4. Magnetic dipole strength in 128Xe and 134Xe in the spin-flip resonance region

    Science.gov (United States)

    Massarczyk, R.; Rusev, G.; Schwengner, R.; Dönau, F.; Bhatia, C.; Gooden, M. Â. E.; Kelley, J. Â. H.; Tonchev, A. Â. P.; Tornow, W.

    2014-11-01

    The magnetic dipole strength in the energy region of the spin-flip resonance is investigated in 128Xe and 134Xe using quasimonoenergetic and linearly polarized γ -ray beams at the High-Intensity γ -Ray Source facility in Durham, North Carolina, USA. Absorption cross sections were deduced for the magnetic and electric and dipole strength distributions separately for various intervals of excitation energy, including the strength of states in the unresolved quasicontinuum. The magnetic dipole strength distributions show structures resembling a resonance in the spin-flip region around an excitation energy of 8 MeV. The electric dipole strength distributions obtained from the present experiments are in agreement with the ones deduced from an earlier experiment using broad-band bremsstrahlung instead of a quasimonoenergetic beam. The experimental magnetic and electric dipole strength distributions are compared with phenomenological approximations and with predictions of a quasiparticle random phase approximation in a deformed basis.

  5. Measurement of the Proton and Deuteron Spin Structure Function g1 in the Resonance Region

    International Nuclear Information System (INIS)

    Abe, K.; Akagi, T.; Perry Anthony; Antonov, R.; Arnold, R.G.; Todd Averett; Band, H.R.; Bauer, J.M.; Borel, H.; Peter Bosted; Vincent Breton; Button-Shafer, J.; Jian-Ping Chen; T.E. Chupp; J. Clendenin; C. Comptour; K.P. Coulter; G. Court; Donald Crabb; M. Daoudi; Donal Day; F.S. Dietrich; James Dunne; H. Dutz; R. Erbacher; J. Fellbaum; Andrew Feltham; Helene Fonvieille; Emil Frlez; D. Garvey; R. Gearhart; Javier Gomez; P. Grenier; Keith Griffioen; S. Hoeibraten; Emlyn Hughes; Charles Hyde-Wright; J.R. Johnson; D. Kawall; Andreas Klein; Sebastian Kuhn; M. Kuriki; Richard Lindgren; T.J. Liu; R.M. Lombard-Nelsen; Jacques Marroncle; Tomoyuki Maruyama; X.K. Maruyama; James Mccarthy; Werner Meyer; Zein-Eddine Meziani; Ralph Minehart; Joseph Mitchell; J. Morgenstern; Gerassimos Petratos; R. Pitthan; Dinko Pocanic; C. Prescott; R. Prepost; P. Raines; Brian Raue; D. Reyna; A. Rijllart; Yves Roblin; L. Rochester; Stephen Rock; Oscar Rondon-Aramayo; Ingo Sick; Lee Smith; Tim Smith; M. Spengos; F. Staley; P. Steiner; S. St. Lorant; L.M. Stuart; F. Suekane; Z.M. Szalata; Huabin Tang; Y. Terrien; Tracy Usher; Dieter Walz; Frank Wesselmann; J.L. White; K. Witte; C. Young; Brad Youngman; Haruo Yuta; G. Zapalac; Benedikt Zihlmann; Zimmermann, D.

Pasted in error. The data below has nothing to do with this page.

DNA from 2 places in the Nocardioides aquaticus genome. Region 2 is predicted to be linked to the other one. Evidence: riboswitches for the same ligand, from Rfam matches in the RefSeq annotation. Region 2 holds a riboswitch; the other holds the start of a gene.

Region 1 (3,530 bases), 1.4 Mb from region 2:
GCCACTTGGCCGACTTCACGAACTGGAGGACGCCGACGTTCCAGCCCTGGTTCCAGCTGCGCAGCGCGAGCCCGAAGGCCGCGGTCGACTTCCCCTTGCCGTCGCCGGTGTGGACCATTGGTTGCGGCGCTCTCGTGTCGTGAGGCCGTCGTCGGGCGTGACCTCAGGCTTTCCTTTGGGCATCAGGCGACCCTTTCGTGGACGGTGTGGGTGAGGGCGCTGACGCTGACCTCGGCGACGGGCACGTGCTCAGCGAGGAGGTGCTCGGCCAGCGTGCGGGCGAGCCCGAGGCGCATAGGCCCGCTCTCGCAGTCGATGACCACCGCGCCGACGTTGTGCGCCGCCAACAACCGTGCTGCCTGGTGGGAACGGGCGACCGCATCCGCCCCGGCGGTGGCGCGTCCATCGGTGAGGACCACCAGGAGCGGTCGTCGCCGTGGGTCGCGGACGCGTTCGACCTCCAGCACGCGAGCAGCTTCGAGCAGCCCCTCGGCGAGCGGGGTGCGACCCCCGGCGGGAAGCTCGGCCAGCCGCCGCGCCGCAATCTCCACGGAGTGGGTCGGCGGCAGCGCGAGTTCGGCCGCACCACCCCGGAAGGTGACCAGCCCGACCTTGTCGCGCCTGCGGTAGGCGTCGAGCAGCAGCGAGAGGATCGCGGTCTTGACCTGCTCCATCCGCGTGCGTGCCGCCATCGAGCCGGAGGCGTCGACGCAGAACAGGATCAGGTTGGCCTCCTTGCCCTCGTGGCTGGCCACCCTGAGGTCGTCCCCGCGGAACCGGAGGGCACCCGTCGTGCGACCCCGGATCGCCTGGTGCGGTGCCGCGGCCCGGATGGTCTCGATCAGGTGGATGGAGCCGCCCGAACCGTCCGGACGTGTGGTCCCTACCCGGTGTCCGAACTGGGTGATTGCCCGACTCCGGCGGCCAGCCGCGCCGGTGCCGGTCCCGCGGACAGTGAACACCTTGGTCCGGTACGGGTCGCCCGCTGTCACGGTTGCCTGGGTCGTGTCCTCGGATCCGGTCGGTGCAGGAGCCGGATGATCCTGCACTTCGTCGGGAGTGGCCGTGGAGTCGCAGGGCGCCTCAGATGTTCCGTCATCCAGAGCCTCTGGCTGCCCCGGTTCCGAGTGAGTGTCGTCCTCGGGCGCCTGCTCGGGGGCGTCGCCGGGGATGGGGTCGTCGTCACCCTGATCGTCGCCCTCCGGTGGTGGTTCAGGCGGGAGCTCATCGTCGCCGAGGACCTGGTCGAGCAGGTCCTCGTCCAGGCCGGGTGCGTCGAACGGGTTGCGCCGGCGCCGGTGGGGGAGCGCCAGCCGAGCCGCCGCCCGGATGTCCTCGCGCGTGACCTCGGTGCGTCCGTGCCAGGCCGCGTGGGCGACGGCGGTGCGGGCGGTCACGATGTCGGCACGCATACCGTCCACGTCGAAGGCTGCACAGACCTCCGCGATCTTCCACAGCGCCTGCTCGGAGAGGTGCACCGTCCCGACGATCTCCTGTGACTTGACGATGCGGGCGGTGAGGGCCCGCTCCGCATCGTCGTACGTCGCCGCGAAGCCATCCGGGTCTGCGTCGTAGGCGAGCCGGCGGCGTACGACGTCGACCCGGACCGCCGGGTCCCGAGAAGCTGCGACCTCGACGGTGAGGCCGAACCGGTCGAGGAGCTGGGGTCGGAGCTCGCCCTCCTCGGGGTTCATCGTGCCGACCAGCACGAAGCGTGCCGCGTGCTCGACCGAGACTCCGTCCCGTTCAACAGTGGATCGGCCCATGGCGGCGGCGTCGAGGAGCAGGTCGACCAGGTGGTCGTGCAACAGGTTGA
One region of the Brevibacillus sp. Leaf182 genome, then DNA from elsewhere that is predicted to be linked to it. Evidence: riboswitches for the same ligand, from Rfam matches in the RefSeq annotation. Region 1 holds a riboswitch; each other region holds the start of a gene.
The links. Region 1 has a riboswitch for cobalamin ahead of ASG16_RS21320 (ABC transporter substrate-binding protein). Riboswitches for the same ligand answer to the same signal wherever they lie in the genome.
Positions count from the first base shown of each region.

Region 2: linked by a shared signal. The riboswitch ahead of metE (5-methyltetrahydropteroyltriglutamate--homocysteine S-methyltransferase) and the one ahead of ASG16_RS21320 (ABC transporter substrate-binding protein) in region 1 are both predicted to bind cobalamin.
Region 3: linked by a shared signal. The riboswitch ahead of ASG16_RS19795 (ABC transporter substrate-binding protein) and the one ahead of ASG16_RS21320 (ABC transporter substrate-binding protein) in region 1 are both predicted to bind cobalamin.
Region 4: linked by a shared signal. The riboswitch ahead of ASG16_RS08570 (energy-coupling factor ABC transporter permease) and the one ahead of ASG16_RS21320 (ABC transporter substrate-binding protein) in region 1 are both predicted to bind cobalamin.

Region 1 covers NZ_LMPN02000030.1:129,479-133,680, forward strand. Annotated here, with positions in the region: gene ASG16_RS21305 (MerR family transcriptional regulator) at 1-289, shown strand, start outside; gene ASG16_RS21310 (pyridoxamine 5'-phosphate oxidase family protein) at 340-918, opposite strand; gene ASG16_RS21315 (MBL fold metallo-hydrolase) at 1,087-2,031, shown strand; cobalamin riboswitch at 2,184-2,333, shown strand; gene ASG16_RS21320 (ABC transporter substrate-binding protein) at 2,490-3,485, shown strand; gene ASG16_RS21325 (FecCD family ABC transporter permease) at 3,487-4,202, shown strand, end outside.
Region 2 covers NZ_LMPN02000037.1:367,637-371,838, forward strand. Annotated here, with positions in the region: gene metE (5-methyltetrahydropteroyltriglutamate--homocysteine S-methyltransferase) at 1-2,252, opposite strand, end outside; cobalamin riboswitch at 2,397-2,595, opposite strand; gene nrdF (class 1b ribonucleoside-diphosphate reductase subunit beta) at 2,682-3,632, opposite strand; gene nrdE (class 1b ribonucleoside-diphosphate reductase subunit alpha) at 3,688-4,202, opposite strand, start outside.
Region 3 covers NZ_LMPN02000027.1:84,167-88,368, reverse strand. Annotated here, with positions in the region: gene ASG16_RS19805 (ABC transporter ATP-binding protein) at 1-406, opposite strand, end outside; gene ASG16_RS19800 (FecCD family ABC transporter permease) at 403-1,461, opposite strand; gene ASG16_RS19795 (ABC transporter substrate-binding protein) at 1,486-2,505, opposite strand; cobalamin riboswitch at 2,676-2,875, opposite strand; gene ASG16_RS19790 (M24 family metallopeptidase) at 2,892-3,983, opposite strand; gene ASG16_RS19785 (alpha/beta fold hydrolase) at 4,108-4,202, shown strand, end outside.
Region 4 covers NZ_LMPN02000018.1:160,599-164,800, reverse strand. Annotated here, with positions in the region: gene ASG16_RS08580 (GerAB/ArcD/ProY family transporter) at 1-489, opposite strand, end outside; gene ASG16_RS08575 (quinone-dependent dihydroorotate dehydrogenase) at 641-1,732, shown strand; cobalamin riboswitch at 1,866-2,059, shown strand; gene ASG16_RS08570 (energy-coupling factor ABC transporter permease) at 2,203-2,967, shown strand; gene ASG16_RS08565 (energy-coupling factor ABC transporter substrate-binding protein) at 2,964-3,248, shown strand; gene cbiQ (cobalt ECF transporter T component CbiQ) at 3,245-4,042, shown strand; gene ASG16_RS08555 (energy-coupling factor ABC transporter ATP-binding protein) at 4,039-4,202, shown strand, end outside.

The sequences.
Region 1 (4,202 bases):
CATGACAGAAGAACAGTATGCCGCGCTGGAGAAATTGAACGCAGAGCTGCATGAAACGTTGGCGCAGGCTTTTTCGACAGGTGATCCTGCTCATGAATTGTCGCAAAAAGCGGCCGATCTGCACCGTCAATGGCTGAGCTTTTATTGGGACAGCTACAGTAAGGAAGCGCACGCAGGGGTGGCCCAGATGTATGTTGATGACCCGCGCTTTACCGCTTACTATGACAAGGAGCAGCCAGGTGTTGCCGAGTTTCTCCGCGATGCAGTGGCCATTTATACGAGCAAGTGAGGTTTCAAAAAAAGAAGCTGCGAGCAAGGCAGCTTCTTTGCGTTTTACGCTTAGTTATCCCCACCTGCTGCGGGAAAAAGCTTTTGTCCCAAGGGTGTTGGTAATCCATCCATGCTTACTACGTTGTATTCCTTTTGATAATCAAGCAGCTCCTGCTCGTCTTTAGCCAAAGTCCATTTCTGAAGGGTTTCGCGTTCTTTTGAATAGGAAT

1997-01-01

    We have measured the proton and deuteron spin structure functions g 1 p and g 1 d in the region of the nucleon resonances for W 2 2 and Q 2 ≅ 0.5 and Q 2 ≅ 1.2 GeV 2 by inelastically scattering 9.7 GeV polarized electrons off polarized 15 NH 3 and 15 ND 3 targets. We observe significant structure in g 1 p in the resonance region. We have used the present results, together with the deep-inelastic data at higher W 2 , to extract Γ(Q 2 ) (triple b ond) ∫ 0 1 g 1 (x,Q 2 ) dx. This is the first information on the low-Q 2 evolution of Gamma toward the Gerasimov-Drell-Hearn limit at Q 2 = 0

  6. Polarized Structure Function $\\sigma_{LT'}$ for $p({\\vec e},e'K^+)\\Lambda$ in the Nucleon Resonance Region

    Energy Technology Data Exchange (ETDEWEB)